I was guided back to the waiting area and a few minutes later I was back in the chair but this time for the implant. After seeing the footage of what’s involved and from previous dental experiences i.e. getting wisdom teeth removed, this was definitely the part I was dreading the most.
If there’s any advice I can give to anybody who may need to get this done in the future, it would be that you have nothing to worry about. You are well and truly numb to any feeling in your mouth by this stage, and the fact that the specialist is working with gum/flesh means you aren’t enduring the nauseating sounds, feelings or vibrations that come with any work associated with most dental work on actual teeth such as fillings, root canal etc. The initial needle was the worst part.
Another thirty minutes later and I was all done.
I was given antibiotics, mouthwash and pain killers. I then paid for the work that was done that day and then sent on my way. Both procedures combined were done in less than an hour!
The itemization of what was charged that day was as follows:
- Crown lengthening (gum augmentation) – 5,000 THB
- Surgical Placement of implant – 55,000 THB
- Amoxi anti-biotics – 126 THB
- Ponstan pain killers – 50 THB
- C-20 antiseptic mouth wash – 60 THB
- BIO-OSS implant – 5,500 THB
- Total – 65, 736.00 THB ($AUD 1,994.70)
The afternoon following the surgery I was starting to feel sorry for myself pain wise once the anesthetic began to wear off, but it was nothing the pain killers didn’t immediately hit on the head. I wasn’t affected with my eating or anything like that as a result of the surgery and any bleeding I had was well and truly stopped by the next day.
I returned five days later for a checkup so the surgeon could inspect the work. He was more than happy with the healing and informed me that I would be ready to have the next stage (placement of the crown onto the implant root and new crowns on adjoining teeth either side) in two months time.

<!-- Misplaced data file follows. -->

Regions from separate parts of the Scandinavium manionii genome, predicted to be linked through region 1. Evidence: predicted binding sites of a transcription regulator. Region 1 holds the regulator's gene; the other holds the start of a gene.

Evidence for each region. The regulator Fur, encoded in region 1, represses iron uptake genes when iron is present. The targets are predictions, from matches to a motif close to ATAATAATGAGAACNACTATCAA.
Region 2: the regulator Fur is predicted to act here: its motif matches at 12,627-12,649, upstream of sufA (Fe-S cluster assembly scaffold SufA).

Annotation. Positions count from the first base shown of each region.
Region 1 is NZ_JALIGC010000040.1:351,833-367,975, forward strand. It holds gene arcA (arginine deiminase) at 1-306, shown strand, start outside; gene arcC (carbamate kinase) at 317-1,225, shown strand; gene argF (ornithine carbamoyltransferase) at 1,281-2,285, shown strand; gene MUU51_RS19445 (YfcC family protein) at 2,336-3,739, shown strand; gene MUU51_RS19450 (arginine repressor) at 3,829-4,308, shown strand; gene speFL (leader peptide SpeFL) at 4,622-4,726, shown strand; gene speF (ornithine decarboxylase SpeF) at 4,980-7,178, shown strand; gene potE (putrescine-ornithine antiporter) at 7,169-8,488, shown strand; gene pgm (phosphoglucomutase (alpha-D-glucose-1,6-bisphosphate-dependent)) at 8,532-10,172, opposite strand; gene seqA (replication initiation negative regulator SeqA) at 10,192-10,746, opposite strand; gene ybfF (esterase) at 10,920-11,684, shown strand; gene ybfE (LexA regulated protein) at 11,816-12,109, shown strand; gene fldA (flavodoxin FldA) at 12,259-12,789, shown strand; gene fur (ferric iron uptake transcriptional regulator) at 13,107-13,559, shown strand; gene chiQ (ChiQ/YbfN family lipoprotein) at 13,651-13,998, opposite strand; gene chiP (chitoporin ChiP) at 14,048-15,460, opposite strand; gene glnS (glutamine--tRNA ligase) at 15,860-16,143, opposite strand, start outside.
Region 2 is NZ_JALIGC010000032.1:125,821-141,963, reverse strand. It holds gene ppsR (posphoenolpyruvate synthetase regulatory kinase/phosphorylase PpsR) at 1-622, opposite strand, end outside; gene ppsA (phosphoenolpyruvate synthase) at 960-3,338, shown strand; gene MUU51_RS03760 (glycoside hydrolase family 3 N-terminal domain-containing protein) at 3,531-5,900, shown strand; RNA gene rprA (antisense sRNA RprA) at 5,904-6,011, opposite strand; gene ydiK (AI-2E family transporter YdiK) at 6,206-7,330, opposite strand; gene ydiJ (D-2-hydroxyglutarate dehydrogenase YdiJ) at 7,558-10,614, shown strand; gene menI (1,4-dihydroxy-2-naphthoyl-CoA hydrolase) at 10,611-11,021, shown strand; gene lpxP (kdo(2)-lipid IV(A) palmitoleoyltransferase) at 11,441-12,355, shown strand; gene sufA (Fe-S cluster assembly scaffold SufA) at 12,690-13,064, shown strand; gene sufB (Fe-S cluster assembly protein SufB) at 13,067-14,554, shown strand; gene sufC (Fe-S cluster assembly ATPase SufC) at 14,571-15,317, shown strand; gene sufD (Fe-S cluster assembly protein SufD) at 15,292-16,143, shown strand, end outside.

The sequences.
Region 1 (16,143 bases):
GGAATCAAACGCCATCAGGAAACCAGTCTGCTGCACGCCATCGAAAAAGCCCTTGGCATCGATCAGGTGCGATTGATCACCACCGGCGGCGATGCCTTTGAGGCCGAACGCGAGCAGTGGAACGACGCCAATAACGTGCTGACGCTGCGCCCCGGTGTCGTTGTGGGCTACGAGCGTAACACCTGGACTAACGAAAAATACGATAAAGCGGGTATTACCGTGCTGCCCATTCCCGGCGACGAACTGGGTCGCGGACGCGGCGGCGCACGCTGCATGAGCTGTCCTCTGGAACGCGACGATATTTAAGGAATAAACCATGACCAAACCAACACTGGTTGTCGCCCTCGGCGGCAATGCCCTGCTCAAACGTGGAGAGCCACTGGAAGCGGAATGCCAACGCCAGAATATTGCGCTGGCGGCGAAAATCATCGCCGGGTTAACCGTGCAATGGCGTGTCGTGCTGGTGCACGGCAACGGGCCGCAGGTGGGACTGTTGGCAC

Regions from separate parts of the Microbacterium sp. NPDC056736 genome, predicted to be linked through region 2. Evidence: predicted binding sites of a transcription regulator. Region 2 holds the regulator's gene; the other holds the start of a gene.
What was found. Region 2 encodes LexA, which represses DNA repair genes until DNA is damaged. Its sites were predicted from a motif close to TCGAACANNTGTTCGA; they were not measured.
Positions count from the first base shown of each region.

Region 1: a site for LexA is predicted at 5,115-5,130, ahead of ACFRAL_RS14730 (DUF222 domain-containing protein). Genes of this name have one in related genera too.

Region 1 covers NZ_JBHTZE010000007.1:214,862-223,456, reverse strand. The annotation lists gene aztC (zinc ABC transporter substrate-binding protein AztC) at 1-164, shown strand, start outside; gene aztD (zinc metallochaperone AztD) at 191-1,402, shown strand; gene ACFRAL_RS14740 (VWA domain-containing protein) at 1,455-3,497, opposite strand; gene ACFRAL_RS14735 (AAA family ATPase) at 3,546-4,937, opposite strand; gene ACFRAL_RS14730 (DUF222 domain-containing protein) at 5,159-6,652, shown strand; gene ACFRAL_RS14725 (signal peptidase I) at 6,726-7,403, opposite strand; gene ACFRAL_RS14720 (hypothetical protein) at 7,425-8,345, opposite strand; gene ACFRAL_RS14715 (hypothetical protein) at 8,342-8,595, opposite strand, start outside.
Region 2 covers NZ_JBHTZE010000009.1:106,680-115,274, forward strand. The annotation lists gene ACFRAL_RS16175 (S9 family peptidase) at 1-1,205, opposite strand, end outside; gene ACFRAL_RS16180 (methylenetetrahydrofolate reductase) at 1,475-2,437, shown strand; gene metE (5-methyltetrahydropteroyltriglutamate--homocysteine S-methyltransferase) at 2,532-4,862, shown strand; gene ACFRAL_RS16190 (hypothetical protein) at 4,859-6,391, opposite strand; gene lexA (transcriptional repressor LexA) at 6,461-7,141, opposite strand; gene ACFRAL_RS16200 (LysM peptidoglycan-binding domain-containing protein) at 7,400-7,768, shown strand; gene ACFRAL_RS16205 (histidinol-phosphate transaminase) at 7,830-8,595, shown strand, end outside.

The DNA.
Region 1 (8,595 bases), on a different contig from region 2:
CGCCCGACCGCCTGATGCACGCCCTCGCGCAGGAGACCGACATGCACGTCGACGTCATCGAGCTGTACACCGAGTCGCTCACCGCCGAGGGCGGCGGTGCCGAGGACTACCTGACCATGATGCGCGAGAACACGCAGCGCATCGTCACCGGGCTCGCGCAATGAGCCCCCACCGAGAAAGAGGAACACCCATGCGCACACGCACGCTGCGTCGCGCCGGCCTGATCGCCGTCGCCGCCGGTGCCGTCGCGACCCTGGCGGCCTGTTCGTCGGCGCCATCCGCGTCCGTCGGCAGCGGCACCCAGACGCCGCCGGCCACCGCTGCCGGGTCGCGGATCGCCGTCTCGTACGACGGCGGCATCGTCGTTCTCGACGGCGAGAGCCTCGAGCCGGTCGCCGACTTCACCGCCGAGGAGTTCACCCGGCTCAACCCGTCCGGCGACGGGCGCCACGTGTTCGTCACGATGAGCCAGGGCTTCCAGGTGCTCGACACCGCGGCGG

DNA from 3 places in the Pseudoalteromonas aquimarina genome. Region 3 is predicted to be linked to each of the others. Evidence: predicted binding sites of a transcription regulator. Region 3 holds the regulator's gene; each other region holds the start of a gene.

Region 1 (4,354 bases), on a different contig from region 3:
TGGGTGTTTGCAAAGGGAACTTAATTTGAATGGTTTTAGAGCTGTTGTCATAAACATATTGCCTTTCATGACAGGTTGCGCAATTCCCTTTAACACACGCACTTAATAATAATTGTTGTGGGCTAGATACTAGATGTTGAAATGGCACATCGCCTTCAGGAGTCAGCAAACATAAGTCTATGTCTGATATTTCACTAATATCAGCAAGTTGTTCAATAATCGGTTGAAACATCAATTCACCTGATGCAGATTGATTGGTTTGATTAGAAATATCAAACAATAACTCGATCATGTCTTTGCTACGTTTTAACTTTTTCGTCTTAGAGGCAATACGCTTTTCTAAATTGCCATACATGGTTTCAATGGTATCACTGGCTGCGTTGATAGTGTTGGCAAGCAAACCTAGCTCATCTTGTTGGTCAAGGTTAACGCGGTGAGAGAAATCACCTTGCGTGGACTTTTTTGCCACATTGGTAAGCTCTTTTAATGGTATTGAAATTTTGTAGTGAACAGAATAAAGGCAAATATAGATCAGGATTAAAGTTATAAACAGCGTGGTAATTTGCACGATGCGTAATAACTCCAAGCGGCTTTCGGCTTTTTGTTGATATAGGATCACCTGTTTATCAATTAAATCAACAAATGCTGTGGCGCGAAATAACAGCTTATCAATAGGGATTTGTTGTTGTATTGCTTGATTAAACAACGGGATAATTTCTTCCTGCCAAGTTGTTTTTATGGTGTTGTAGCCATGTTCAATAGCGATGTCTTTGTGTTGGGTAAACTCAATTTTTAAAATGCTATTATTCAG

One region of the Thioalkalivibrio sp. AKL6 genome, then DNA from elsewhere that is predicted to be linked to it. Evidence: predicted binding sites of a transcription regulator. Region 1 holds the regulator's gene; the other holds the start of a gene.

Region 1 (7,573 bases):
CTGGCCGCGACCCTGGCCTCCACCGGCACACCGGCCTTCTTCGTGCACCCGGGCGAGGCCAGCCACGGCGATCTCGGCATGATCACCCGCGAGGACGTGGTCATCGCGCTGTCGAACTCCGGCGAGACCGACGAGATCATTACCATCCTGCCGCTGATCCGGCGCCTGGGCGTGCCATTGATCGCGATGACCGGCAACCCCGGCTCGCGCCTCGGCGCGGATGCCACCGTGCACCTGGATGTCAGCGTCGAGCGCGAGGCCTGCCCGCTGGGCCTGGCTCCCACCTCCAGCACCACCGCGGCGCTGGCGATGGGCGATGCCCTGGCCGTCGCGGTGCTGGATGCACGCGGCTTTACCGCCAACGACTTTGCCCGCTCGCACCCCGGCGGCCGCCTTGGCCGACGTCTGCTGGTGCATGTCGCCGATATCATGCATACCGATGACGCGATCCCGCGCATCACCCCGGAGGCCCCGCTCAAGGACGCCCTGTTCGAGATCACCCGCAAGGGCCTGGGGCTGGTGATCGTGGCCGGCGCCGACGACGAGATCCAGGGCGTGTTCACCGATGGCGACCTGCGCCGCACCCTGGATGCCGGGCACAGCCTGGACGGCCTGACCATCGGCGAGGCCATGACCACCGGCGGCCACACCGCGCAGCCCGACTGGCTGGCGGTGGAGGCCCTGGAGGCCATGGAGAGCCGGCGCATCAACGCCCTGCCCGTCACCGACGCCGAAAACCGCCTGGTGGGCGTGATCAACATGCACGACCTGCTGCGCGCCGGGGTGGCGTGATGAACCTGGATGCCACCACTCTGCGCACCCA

One negative of this visit was that they informed me I needed to be around Bangkok for ten days to have the checkup after the surgery. I was able to get them down to seven days as I was restricted by work commitments. As I already said, the doctor ended up seeing me only five days after and as I had already pre-booked flights, I had to hang around in Bangkok three days longer than I needed to.
Overall another great experiences and I am more than relieved to have the ‘hard part’ behind me. One more sitting and I’m done!
This is just one experience and it is clearly positive but at the end of the day, its just one experience. If you are seriously considering this sort of work using the Thai system I highly recommend doing your home work and researching it extensively for yourself. The most credible source I came across and used was the “Thailand Dental holidays Travel Guide” which meant dropping a few dollars, but considering the amount of money I have saved so far, not to mention the quality of service I have also received, I consider it an investment. It’s also worth the stress relief it provides by giving sound advice and information on a pending major dental operation such as mine.
If this article has been a help, be sure to keep an eye on this blog over the next few months as I will definitely write up on my experiences surrounding the final phase of my treatment.